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Polio Network News (ISSN 1066-5331)

Vol. 18, No. 4, Fall 2002

Pursuing Therapeutic Resources to Improve Your Health (continued, pg 3)

Look for a therapist who empowers the client.

Therapists can empower clients by affirming their strengths. For example, many survivors have deep reservoirs of spiritual strength that their therapists can highlight and nurture. Therapists can encourage clients to apply their own strengths to the therapeutic process.

Other ways that therapists can empower their clients include:

Therapists can promote self-care by helping clients develop the skills to:

People with disabilities need to pay attention to how a therapist talks about their physical and medical conditions. It is important for a therapist to use empowering language that shows respect for the whole person and recognizes that one's physical condition is not the sole basis for one's identity. Disability organizations have identified empowering, respectful words and also those considered demeaning.

Individuals need to understand that statements that glorify them as heroic or refer to them with pity are potentially harmful. The polio survivor who needs to accept physical limitations yet is glorified for excessive performance, may strive to overachieve in order to gain recognition from the therapist. On the other hand, an attitude of pity can easily contribute to promoting a victimized rather than resilient self-image.

In addition, when a client talks about his/her disability in negative terms, the therapist has the opportunity, and responsibility, to make the client aware of the potential effect of using such references and to offer alternative words that promote a positive self-image.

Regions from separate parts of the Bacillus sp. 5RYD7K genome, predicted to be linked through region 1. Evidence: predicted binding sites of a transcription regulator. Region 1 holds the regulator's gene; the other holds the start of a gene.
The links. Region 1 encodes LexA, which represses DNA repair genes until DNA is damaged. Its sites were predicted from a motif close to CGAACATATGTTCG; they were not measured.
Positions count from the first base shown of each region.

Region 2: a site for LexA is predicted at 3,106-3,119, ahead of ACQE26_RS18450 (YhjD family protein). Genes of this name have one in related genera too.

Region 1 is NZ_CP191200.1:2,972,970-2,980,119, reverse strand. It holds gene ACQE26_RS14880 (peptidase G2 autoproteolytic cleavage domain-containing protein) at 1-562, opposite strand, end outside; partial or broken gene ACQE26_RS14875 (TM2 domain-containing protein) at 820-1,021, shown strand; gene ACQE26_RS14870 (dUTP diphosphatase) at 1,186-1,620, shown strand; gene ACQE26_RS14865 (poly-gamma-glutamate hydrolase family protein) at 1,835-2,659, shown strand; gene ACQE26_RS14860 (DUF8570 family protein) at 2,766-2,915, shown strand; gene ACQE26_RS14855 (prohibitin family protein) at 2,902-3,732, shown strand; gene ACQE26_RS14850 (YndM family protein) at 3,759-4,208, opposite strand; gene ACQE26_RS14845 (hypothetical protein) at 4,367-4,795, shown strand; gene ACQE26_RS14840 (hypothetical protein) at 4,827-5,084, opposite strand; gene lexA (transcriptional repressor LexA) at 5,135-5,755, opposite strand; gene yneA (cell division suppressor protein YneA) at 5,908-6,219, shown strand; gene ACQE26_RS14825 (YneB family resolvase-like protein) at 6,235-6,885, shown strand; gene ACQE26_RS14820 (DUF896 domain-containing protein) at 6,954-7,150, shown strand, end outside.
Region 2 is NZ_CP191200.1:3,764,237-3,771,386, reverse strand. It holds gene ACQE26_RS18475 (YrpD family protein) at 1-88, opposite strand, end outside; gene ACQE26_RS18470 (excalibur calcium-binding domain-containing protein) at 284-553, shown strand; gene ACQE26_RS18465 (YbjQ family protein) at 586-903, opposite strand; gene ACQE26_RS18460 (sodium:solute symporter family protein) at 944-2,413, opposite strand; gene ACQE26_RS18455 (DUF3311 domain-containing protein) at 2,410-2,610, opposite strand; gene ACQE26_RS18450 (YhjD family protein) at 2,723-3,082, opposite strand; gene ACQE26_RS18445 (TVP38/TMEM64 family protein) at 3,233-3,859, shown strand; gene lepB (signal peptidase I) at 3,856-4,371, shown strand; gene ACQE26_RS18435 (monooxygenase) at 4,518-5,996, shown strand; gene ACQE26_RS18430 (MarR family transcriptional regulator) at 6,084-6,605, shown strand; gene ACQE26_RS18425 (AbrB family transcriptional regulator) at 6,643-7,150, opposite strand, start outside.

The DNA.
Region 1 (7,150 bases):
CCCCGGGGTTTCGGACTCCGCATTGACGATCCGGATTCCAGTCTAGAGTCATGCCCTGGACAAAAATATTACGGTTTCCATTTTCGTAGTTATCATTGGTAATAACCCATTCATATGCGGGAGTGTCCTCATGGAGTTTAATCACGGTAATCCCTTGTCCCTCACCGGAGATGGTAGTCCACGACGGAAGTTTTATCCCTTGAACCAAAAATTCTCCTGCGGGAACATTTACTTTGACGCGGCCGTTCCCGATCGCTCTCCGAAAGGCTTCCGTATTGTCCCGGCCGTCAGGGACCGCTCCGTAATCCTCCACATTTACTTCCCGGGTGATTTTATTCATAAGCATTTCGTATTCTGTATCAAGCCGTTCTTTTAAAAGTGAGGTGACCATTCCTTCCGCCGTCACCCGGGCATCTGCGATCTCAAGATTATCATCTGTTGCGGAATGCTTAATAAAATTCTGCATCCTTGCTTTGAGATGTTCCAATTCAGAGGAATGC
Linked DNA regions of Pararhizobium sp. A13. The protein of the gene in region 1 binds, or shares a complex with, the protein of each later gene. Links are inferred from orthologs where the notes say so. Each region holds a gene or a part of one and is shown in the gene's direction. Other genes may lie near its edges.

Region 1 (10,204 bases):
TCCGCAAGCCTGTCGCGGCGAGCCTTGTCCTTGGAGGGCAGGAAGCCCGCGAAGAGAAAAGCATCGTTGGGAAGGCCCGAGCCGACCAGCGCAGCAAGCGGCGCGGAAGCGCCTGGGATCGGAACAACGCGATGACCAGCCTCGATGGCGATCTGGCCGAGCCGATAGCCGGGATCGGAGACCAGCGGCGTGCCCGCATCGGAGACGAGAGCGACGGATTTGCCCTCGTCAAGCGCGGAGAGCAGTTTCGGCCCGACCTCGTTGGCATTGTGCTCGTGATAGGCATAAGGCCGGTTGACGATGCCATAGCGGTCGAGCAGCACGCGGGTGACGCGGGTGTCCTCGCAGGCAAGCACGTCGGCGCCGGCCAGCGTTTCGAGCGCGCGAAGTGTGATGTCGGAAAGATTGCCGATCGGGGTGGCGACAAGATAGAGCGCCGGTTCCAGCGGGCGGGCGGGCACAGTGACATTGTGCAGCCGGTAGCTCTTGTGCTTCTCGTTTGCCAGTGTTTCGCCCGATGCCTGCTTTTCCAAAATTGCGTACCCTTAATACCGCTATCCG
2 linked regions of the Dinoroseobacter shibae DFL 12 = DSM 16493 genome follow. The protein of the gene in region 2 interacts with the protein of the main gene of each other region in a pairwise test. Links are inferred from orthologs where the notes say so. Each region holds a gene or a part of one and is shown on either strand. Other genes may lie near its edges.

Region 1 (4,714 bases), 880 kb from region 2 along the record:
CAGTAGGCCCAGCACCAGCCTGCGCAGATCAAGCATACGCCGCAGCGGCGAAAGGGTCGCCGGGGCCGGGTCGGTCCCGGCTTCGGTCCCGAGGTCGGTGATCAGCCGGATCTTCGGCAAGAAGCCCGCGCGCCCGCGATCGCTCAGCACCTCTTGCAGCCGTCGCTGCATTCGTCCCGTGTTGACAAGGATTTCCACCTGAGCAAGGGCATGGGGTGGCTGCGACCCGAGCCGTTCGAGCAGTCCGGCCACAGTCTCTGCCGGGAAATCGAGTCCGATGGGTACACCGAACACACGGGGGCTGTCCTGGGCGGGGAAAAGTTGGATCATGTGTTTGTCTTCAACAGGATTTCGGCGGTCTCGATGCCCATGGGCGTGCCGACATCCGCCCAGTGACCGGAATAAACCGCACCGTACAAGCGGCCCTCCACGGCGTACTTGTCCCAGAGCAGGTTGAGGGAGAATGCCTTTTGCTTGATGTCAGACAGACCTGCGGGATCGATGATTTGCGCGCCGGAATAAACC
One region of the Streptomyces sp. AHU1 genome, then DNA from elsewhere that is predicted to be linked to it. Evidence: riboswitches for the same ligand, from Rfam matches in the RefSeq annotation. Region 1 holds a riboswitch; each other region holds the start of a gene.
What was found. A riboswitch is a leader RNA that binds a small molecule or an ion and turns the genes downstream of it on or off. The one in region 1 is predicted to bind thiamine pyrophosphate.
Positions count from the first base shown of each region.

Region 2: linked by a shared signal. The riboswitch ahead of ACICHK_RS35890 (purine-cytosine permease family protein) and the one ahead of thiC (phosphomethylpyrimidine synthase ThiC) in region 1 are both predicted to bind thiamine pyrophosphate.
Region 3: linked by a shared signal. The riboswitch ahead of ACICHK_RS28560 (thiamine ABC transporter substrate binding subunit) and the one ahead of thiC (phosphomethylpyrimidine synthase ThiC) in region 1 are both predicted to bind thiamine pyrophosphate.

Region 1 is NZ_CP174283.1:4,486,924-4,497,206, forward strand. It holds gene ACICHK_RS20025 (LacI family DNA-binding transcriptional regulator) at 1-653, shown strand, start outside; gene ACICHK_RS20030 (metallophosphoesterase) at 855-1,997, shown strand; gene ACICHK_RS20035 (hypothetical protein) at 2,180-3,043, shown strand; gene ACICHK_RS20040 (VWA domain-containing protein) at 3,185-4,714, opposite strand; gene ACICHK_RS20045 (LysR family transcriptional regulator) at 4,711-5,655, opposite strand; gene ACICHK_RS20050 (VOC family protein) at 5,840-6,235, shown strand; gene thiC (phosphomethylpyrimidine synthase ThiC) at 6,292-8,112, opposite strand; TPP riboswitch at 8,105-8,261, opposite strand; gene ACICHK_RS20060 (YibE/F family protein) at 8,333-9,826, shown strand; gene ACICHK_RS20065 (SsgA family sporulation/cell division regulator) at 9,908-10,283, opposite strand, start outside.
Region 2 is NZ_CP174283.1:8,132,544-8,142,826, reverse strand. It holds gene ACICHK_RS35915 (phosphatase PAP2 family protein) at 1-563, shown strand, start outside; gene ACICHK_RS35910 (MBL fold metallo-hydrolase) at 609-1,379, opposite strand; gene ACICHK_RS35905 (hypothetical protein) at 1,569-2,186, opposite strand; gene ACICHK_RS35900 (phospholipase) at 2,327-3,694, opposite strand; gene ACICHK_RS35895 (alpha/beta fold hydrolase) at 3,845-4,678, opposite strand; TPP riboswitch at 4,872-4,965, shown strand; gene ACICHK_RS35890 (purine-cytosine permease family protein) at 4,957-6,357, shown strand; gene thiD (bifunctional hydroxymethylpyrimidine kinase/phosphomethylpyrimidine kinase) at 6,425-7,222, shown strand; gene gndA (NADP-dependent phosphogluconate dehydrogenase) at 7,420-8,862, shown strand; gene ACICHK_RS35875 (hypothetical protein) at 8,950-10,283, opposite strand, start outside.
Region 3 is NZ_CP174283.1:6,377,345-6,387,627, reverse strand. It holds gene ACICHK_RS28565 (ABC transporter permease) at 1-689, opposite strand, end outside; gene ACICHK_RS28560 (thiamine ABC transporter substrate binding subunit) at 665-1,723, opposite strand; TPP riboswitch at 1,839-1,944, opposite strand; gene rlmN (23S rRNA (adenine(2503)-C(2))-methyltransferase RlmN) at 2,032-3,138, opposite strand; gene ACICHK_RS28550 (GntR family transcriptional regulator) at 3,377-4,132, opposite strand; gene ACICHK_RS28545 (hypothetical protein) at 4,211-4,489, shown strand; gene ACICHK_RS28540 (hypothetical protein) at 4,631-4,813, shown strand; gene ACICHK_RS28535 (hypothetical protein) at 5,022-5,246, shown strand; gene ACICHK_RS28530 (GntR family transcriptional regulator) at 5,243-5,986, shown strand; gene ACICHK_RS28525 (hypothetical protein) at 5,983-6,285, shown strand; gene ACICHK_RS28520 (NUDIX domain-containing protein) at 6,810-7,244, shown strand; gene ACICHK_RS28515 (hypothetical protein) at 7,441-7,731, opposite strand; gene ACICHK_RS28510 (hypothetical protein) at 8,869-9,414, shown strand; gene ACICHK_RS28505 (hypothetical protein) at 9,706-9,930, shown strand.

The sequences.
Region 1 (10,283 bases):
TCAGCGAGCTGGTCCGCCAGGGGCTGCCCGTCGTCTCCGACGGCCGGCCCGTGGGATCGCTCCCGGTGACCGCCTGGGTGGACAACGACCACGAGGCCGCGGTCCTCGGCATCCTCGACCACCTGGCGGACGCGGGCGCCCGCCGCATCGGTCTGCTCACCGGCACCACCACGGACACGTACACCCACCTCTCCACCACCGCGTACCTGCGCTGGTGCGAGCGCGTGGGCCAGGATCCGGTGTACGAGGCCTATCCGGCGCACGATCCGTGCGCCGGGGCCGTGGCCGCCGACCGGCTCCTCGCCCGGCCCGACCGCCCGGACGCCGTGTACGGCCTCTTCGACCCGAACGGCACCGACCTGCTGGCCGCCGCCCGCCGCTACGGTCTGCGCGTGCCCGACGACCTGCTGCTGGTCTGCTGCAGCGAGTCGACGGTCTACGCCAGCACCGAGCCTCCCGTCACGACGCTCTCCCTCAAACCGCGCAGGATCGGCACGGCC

Look for a therapist who demonstrates integrity and ethical boundaries.

An ethical therapist will:

Identifying Qualified Therapists

Qualified professionals may include psychologists, psychiatrists, clinical social workers, psychiatric nurses, clinical mental health counselors and marriage and family therapists. However, their level of training, roles, experience and fees vary widely (Sherman, 2001).

For this reason, individuals seeking psychotherapists are encouraged to approach the selection process as consumers searching for a professional who is accessible, affordable and well-suited to help them achieve their goals. Survivors can identify potentially qualified professionals by obtaining recommendations from trustworthy sources. They can ask, "What therapist would you go to or refer a family member to if they had similar issues?" when they contact the following resources for referrals (Finney, 1995):

Personal contacts/resources

Professional organizations

Health/medical, social services resources

When calling for referrals, it is important to keep organized notes that identify the person who offers the referral and their feedback.

Choosing a Therapist

Since most referral services do not rate the competency of their members, it is important to research and interview several potential therapists. If an introductory session cannot take place in person, interviews can take place on the phone. Potential clients can learn a lot from the way a therapist responds to questions. "Each interview will provide valuable information and give you more experience about therapists so you will become more confident about your ability to make a wise choice. Do not hire a therapist you do not like (Finney, 1995)."

In selecting a therapist, individuals are encouraged to analyze their options and trust their intuition. Consumers may gain insight about each therapist they interview from:

The questions below can be used as guidelines for interviewing therapists (Bruckner-Gordon, et al, 1988). However, what is most important is for a person to ask questions that will help in making a satisfying decision (Striano, 1987).

Background

Policies and practices

In Conclusion

Each survivor needs to decide whether exploring past memories fits with his/her priorities, life choices and capabilities. Some people cannot afford to work in depth, and others may choose not to. Still, others may opt to explore psychotherapy or the alternative approaches outlined in Suggestions for People with Limited Resources. Whatever a person's choice, individuals who are interested in resolving the impact of their polio memories are encouraged to: